In order to understand the evolution of sedimentary basins, it is important to understand their tectonic setting. In a U.S. Geological Survey (USGS) study of the Uinta and Piceance basins in Utah and Colorado, this understanding is approached through characterization of subsurface structure and lithology of a large region encompassing the basins. An important tool for interpreting these subsurface features is aeromagnetic data.
Aeromagnetic anomalies represent variations in the strength and direction of the Earth‘s magnetic field that are produced by rocks containing a significant number of magnetic minerals (commonly magnetite). The shape and magnitude of an anomaly produced by one body of rock are complexly related to the amount of magnetic minerals present, the magnetic properties of those minerals (determined by a number of factors, including the history of the rock), and the shape of the rock body. In the study area, only crystalline basement rocks and volcanic rocks are likely to contain enough magnetic minerals to produce anomalies; sedimentary rocks and metasediments are generally so poor in magnetic minerals that their magnetic effects cannot be detected by the types of surveys presented in this report. Patterns of anomalies on aeromagnetic maps can reveal not only lithologic differences related to magnetite content, but structural features as well, such as faults that have juxtaposed crystalline rocks against sedimentary rocks, and upwarps of crystalline basement underlying sedimentary sequences.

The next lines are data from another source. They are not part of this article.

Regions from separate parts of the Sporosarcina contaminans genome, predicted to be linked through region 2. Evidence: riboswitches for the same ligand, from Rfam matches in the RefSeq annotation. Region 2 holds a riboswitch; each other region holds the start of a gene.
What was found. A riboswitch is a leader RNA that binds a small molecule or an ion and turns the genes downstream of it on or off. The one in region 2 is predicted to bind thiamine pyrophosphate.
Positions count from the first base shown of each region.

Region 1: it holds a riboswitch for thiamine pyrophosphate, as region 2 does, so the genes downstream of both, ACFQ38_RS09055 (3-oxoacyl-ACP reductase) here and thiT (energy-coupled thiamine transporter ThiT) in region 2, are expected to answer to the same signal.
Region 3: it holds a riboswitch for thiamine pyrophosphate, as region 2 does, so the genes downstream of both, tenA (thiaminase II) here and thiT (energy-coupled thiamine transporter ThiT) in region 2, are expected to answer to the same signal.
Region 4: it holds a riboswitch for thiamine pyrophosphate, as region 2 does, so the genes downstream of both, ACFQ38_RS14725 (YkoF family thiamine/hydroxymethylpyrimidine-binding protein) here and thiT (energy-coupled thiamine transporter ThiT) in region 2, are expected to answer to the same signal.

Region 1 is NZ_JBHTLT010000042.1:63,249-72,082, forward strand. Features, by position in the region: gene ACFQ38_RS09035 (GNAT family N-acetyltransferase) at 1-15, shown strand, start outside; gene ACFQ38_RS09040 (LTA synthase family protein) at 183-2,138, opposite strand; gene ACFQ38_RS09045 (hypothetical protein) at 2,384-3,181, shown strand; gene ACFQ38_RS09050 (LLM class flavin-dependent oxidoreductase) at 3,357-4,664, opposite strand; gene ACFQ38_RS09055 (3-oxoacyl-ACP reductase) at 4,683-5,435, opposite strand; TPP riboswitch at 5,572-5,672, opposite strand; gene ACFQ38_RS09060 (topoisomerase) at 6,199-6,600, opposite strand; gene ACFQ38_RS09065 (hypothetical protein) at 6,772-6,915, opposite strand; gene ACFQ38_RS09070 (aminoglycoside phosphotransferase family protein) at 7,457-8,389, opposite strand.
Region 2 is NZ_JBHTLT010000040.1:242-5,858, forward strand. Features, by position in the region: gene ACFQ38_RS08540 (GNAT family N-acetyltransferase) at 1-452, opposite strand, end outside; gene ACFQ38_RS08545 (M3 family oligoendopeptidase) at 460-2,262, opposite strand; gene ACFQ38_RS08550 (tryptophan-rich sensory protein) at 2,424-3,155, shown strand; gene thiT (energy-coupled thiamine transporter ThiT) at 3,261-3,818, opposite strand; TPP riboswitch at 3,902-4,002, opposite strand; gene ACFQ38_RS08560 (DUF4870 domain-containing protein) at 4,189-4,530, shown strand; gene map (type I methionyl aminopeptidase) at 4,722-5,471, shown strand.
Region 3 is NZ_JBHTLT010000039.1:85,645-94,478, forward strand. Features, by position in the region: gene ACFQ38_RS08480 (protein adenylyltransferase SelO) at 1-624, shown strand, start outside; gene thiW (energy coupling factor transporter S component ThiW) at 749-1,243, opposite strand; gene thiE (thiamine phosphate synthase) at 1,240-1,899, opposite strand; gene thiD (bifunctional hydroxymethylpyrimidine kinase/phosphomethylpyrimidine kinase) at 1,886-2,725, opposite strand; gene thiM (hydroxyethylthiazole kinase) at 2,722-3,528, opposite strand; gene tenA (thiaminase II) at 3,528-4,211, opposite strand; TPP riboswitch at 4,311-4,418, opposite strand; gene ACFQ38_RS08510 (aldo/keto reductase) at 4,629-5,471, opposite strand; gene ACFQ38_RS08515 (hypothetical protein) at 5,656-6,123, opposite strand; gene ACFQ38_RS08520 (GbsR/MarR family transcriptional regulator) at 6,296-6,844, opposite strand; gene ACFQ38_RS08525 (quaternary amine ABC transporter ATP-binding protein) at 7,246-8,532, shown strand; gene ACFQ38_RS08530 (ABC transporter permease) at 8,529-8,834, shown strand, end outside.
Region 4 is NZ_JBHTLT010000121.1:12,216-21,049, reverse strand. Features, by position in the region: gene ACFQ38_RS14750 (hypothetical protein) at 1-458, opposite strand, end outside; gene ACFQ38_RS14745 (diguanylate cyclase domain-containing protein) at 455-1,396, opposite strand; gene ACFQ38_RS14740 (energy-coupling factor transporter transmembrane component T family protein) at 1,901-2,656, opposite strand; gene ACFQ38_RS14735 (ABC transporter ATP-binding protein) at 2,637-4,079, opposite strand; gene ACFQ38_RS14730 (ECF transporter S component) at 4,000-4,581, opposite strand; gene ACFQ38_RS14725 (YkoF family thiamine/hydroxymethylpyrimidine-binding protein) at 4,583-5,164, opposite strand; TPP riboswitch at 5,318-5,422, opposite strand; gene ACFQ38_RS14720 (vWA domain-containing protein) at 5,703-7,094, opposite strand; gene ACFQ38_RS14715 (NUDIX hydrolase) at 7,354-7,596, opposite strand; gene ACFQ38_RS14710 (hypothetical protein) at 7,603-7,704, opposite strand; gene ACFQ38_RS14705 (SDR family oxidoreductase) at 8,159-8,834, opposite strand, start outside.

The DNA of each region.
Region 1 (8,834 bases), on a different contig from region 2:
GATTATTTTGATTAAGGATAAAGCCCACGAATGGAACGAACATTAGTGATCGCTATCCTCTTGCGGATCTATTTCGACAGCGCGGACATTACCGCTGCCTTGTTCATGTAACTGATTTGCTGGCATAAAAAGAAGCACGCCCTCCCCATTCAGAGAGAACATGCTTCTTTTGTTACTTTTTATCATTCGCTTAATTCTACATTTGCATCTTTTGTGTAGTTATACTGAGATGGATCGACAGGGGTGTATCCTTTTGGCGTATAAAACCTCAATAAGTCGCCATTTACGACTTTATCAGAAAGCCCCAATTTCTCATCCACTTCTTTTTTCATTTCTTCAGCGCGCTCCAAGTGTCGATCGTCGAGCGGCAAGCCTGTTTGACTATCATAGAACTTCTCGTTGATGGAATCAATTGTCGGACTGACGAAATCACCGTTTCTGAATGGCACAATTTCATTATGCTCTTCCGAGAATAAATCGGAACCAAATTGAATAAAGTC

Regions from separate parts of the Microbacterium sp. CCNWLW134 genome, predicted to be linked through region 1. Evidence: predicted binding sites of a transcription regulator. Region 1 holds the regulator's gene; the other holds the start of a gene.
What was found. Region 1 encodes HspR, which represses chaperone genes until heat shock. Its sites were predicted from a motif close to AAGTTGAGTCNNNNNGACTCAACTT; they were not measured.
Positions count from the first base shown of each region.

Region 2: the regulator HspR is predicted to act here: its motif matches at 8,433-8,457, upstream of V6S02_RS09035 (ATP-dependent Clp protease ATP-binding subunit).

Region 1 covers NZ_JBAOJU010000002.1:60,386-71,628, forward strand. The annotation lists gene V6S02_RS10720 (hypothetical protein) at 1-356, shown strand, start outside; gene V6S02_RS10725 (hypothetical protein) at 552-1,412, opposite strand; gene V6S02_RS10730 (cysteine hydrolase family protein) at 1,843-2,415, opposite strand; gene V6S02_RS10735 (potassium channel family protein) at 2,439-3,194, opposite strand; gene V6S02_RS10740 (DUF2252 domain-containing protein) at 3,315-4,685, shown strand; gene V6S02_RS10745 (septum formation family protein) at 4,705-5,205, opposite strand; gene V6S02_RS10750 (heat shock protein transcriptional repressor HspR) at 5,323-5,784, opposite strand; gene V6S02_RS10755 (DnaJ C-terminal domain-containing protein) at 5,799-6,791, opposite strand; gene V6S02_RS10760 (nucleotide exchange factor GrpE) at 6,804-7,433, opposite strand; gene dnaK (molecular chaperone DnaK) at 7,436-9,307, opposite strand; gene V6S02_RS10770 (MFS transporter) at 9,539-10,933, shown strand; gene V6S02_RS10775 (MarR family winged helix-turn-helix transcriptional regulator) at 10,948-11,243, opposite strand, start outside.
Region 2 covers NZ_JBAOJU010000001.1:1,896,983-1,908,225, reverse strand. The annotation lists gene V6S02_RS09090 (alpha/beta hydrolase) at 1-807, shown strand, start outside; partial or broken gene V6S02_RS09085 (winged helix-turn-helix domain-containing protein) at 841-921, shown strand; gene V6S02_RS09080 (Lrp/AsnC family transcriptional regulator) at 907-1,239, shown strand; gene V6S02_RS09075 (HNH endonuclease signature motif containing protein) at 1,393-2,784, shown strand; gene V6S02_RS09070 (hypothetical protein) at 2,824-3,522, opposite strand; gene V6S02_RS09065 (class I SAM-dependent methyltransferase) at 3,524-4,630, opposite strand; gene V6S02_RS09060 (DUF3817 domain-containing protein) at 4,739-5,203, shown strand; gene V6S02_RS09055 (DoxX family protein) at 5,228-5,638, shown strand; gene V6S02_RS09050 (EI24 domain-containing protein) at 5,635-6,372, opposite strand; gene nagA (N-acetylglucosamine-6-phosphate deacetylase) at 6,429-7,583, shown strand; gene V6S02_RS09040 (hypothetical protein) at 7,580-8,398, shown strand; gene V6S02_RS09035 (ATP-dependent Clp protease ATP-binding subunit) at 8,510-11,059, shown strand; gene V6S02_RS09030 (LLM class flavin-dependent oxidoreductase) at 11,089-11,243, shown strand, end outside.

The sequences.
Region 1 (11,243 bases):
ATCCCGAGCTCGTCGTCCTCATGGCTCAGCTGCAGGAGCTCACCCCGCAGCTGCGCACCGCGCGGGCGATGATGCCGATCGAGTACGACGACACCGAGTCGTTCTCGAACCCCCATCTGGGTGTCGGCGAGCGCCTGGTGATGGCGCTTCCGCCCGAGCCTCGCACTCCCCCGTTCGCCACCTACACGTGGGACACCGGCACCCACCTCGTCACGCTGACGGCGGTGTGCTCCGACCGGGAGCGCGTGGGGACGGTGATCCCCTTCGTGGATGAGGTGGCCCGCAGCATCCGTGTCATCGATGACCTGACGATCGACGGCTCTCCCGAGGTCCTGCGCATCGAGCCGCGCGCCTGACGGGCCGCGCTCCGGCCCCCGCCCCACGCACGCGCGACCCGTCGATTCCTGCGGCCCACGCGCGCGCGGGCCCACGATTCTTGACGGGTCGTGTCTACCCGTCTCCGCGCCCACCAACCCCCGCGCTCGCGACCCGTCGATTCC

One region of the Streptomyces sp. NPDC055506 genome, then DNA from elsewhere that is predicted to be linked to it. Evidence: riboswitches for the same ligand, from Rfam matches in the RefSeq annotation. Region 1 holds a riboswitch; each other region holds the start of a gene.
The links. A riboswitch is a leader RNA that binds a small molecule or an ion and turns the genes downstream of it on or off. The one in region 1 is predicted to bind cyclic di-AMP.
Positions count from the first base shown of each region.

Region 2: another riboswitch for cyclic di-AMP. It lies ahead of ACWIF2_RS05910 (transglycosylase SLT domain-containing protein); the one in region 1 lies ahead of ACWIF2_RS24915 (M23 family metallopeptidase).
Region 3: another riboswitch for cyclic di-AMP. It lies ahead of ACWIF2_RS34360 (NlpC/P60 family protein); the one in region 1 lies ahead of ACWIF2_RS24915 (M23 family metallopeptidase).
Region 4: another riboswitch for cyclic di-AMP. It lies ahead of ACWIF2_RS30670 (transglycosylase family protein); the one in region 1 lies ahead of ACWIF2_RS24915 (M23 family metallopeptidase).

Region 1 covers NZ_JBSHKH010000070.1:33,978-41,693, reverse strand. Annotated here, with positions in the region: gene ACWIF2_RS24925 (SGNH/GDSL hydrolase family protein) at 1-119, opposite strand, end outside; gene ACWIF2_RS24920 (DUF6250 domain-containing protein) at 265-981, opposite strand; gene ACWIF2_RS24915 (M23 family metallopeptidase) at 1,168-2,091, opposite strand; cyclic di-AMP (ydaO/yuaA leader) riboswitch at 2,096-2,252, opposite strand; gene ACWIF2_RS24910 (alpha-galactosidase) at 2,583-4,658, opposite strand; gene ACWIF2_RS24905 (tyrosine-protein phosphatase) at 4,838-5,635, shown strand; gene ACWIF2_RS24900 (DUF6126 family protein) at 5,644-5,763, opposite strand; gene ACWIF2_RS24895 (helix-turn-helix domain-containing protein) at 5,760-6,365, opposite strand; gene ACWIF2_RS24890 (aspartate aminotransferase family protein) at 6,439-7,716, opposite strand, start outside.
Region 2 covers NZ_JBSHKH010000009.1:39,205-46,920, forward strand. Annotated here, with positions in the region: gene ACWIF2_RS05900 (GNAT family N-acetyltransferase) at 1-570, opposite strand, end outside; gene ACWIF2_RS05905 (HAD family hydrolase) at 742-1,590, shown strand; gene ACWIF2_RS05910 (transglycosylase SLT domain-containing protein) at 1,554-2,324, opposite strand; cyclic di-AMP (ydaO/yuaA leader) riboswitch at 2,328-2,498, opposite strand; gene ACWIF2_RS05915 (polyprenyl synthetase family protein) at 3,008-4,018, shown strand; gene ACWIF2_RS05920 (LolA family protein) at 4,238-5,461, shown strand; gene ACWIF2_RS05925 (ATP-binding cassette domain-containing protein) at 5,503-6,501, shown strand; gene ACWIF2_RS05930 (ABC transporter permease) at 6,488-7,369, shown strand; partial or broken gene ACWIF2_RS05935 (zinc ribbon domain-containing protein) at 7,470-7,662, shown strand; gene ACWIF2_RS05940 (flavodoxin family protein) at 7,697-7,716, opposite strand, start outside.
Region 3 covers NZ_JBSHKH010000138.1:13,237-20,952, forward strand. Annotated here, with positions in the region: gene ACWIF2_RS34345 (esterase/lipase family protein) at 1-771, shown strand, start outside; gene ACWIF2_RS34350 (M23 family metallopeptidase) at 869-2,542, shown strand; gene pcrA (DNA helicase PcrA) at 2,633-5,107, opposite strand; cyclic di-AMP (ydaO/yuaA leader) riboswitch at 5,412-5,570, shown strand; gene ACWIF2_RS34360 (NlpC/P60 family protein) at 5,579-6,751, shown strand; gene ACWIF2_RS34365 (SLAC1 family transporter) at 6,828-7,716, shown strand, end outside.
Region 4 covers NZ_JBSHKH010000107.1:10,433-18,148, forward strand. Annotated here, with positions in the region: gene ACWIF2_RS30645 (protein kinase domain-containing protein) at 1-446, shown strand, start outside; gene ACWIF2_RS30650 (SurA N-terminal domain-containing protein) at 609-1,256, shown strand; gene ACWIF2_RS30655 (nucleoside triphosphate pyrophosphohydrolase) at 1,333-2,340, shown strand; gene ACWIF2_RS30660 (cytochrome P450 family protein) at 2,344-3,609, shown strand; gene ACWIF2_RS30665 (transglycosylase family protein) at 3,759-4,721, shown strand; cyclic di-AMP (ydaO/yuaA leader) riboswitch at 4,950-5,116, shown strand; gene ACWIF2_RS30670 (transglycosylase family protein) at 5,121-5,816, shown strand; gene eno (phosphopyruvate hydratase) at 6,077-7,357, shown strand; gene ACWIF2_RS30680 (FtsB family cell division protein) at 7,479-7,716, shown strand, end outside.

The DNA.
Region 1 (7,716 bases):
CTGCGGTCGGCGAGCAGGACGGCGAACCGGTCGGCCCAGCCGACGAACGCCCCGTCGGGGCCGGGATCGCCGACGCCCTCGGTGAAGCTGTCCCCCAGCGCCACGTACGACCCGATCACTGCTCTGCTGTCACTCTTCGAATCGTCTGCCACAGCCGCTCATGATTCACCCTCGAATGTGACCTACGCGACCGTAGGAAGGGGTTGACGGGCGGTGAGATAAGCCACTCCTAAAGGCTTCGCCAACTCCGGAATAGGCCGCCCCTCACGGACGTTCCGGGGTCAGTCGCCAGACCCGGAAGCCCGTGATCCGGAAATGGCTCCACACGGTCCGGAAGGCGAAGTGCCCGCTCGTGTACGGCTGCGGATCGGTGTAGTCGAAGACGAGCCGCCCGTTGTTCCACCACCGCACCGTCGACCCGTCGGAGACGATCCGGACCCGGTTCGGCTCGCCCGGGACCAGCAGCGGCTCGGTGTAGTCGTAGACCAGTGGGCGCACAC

Tectonic features of regional extent may not become apparent until a number of aeromagnetic surveys have been compiled and plotted at the same scale. Commonly the compilation involves piecing together data from surveys that were flown at different times and have widely disparate flight specifications and data reduction procedures. The data may be compiled into a composite map, where all the pieces are plotted onto one map without regard to the differences in flight elevation and datum, or they may be compiled into a merged map, where all survey data are analytically reduced to a common flight elevation and datum, and then digitally merged at the survey boundaries. The composite map retains the original resolution of all survey data, but computer methods to enhance or model regional features crossing the survey boundaries cannot be applied. On the other hand, these computer methods can be applied to the merged data, but the resolution of the data may be somewhat diminished. This report presents both composite and merged aeromagnetic maps for a large region that includes the Uinta Basin in Utah and the Piceance basin in Colorado (fig. 1).